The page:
Sunday, March 10, 2013


A friend sent along an essay she had written, a three-part article about "Lessons in Humility." Part II, the only part I got, began, "Lessons in humility ought to be learned from disasters, especially those that involve the possibility or certainty of killing us." This was followed by a series of example of the disasters the universe is capable of delivering ... earthquakes, solar flares and the like.

The premise that anything "ought to be learned" aroused my skepticism, but the notion of "humility" tickled my mind.

In some circles, "humility" seems to be viewed as a good thing that requires and effort to thwart some more self-serving and pleasant activity.... sort of like swallowing Castor oil -- it tastes yucky, but promises beneficial results. And, if you don't take your medicine, life is likely to hit you on the nose with a rolled-up newspaper.

An Internet dictionary defines "humility" as
a way of behaving that shows that you do not think that you are better or more important than other people
It is hard not to read that definition as meaning that in general, and left to their own devices, individuals DO think they are better and more important than others. And if everybody were to think they were better and more important, it would be a social catastrophe, filled with thievery and war.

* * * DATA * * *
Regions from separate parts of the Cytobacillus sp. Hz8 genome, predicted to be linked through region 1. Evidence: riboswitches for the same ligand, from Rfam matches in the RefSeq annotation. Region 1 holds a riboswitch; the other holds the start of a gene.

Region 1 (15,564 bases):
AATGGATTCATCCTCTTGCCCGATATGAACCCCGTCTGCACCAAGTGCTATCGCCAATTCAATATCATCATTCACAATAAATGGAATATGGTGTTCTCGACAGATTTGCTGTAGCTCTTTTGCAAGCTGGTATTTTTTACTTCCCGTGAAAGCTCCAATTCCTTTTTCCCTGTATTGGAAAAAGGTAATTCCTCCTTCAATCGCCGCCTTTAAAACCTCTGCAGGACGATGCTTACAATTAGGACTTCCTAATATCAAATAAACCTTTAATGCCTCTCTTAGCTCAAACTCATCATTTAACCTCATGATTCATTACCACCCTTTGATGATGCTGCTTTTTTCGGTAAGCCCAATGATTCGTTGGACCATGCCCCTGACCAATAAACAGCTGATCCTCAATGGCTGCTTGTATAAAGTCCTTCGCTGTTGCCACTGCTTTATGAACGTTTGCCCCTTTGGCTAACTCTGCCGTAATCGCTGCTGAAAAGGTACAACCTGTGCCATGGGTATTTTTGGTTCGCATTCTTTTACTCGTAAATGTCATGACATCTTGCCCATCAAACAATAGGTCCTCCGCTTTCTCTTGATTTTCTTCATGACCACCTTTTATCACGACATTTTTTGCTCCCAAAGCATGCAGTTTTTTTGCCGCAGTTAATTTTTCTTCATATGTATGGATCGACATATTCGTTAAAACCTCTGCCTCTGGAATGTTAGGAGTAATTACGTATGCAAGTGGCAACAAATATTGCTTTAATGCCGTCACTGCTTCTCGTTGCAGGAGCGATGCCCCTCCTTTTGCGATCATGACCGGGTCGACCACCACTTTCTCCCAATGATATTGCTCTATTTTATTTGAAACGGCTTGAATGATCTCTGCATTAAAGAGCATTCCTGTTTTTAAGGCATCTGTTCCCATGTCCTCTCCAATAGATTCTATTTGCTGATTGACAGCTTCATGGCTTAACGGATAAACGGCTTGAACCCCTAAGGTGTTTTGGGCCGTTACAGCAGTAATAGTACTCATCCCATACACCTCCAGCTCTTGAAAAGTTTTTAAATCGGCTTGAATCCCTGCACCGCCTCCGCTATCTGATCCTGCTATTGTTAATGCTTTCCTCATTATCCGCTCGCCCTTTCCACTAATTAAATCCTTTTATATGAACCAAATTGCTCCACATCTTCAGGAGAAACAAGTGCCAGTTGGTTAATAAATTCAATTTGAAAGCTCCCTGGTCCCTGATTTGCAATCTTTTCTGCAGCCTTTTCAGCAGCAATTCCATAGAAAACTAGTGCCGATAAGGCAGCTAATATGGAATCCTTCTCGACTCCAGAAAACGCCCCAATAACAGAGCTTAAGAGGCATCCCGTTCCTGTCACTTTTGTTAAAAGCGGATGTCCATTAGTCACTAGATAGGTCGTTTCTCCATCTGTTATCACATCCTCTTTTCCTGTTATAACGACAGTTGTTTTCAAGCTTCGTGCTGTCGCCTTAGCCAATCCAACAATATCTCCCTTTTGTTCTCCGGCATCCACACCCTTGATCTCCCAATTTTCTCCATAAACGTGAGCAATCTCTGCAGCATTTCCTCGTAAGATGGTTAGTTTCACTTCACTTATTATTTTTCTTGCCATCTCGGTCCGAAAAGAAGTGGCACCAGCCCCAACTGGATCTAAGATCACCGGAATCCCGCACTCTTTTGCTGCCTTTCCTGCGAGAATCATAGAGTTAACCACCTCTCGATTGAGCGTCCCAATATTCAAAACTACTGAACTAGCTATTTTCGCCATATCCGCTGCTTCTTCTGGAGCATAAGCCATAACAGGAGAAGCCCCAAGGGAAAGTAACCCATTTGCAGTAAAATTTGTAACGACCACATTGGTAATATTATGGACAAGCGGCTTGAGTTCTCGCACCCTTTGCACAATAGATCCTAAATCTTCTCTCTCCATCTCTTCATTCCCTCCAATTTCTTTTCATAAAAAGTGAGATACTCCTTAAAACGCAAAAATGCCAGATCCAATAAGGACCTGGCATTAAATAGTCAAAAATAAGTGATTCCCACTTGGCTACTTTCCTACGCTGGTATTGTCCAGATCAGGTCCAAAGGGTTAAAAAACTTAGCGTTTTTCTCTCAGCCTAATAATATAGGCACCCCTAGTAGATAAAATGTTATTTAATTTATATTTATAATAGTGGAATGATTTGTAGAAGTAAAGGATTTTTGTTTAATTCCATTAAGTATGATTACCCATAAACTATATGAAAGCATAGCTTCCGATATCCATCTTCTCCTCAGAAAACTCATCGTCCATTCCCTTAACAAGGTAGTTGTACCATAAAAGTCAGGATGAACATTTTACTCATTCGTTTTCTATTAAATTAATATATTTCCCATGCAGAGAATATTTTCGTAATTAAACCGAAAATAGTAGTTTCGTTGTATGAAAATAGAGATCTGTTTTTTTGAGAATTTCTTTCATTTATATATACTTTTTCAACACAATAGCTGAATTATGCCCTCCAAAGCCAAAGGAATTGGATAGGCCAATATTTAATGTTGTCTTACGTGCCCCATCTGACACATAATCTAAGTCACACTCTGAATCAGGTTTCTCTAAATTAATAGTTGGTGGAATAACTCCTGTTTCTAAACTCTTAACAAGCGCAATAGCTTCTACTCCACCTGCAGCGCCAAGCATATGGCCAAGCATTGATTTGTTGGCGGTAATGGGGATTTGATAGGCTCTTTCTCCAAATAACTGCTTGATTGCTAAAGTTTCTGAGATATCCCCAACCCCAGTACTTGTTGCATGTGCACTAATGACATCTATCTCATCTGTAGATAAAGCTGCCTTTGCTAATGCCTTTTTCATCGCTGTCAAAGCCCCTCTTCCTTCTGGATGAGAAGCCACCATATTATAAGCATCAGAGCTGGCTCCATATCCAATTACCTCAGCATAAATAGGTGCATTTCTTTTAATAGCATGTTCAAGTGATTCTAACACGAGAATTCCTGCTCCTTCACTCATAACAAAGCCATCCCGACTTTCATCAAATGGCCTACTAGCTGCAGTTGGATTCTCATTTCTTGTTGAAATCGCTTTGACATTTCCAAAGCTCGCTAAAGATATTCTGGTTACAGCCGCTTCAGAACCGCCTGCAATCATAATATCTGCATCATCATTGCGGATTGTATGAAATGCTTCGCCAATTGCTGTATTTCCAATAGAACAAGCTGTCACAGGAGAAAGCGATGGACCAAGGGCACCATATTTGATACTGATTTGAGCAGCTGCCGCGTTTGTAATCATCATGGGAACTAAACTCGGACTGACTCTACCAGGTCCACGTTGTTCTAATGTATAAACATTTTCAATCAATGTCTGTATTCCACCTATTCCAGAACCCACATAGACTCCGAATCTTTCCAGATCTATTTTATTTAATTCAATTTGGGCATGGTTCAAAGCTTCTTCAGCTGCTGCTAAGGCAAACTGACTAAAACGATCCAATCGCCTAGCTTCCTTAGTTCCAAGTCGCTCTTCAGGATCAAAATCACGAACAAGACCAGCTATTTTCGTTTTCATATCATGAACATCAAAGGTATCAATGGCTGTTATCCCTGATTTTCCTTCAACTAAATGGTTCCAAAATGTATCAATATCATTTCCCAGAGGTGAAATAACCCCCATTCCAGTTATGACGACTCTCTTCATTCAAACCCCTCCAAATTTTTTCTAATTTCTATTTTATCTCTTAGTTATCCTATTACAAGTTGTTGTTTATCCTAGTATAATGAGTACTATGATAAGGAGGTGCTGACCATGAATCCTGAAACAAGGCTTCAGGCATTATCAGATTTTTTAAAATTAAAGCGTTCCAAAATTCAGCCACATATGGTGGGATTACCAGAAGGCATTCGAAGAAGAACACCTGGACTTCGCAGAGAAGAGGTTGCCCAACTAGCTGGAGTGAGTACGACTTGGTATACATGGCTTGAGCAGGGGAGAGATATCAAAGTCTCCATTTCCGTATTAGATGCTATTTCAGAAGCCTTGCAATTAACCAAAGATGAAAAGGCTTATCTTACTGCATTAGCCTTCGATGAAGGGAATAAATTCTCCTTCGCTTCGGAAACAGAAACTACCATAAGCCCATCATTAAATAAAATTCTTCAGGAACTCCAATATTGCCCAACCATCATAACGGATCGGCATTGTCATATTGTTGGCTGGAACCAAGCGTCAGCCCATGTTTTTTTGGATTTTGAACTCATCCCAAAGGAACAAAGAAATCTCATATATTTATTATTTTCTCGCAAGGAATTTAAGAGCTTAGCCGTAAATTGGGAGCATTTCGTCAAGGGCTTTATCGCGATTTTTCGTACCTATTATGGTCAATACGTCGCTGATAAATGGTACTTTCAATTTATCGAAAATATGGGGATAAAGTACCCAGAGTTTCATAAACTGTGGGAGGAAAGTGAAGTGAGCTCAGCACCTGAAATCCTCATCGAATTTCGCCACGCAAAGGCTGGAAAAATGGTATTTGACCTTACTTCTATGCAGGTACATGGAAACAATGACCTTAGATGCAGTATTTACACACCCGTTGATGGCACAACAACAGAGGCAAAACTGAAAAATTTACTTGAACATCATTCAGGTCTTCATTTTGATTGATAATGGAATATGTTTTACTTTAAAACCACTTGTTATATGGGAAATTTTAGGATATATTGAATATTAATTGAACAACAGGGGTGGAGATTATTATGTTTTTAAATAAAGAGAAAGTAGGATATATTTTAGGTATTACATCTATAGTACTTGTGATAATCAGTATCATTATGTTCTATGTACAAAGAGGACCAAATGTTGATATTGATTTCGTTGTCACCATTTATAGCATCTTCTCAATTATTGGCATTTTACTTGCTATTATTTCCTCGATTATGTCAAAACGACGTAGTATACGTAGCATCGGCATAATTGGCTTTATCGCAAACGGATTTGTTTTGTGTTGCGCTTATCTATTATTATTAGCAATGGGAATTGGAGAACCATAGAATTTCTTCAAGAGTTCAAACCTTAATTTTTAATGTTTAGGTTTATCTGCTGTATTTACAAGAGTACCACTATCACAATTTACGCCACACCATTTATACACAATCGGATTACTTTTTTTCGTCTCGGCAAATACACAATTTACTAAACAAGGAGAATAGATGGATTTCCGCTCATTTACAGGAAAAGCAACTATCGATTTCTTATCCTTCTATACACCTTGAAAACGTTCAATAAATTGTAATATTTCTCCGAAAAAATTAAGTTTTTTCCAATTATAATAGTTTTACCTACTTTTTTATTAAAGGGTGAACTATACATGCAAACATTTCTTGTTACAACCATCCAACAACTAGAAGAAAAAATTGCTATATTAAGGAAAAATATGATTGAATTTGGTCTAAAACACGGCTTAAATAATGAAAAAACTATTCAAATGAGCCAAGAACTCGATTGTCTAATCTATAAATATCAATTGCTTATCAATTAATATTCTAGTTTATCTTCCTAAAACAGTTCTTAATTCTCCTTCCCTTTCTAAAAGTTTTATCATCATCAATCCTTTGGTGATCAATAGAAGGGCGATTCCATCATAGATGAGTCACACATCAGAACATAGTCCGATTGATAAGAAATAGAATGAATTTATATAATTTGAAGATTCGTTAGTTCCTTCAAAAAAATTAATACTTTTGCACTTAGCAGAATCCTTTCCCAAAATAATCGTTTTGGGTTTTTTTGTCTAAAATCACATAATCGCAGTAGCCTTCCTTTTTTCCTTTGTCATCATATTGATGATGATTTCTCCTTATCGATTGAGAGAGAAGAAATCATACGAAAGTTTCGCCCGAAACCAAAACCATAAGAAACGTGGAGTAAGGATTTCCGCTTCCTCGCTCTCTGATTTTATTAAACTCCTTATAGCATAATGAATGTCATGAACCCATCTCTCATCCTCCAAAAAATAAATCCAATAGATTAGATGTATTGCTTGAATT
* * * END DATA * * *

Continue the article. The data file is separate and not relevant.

Ergo ... be humble and things will be somewhat nicer, kinder and more socially-lubricated. "Lessons in humility ought to be learned ...." because the alternative is too painful... a bit like the Christian habit of threatening its adherents with the fires of hell.

And there's no denying that restraint can mitigate painful results. But as far as I can see, if this is the case, then whatever it is that "humility" means, it is relegated to waiting for or eluding the next disaster in order to find any meaning... constantly on the lookout for life's painful reminders, always on edge, always trying, always improving and never at ease with things as they are.

Is that all there is to humility? Maybe so, but it strikes me as somehow shoddy and facile and, into the bargain, doesn't work very well. Constantly relying on something or someone else as a means of shoring up your own battlements ... how well does that actually work? And if anyone were shoring up their own battlements, how could that not imply that those battlements were intended to protect that which was "better or more important?"

OK, my suspicious little mind doubts the easy definitions of humility. It can suspect what is not ... which poses the question, if you know what it's not, then get off your ass and say what it is.

And the answer is, I really don't know, but somehow I think humility requires something more than social graces. It partakes of a willingness to simply be who you are while keeping an eye on the tendency to think that because you are who you are, others are required to credit it as well. Man, woman, boy, girl, tall, short, smart, dumb, nasty, nice, loving, angry, old, young, right, wrong, speech, silence, ascents into heaven, descents into hell, activism, passivity, wonders and disasters ... sure, there are characteristics. The daisy in the backyard has petals and stem and leaves ... and yet its daisy-ness cannot be parsed. If daisies laughed, I can imagine their laughing at the notion that they were somehow "humble."

I think maybe being humble just means to be happy... the center of the universe that has no center.

But that's just one possibility.

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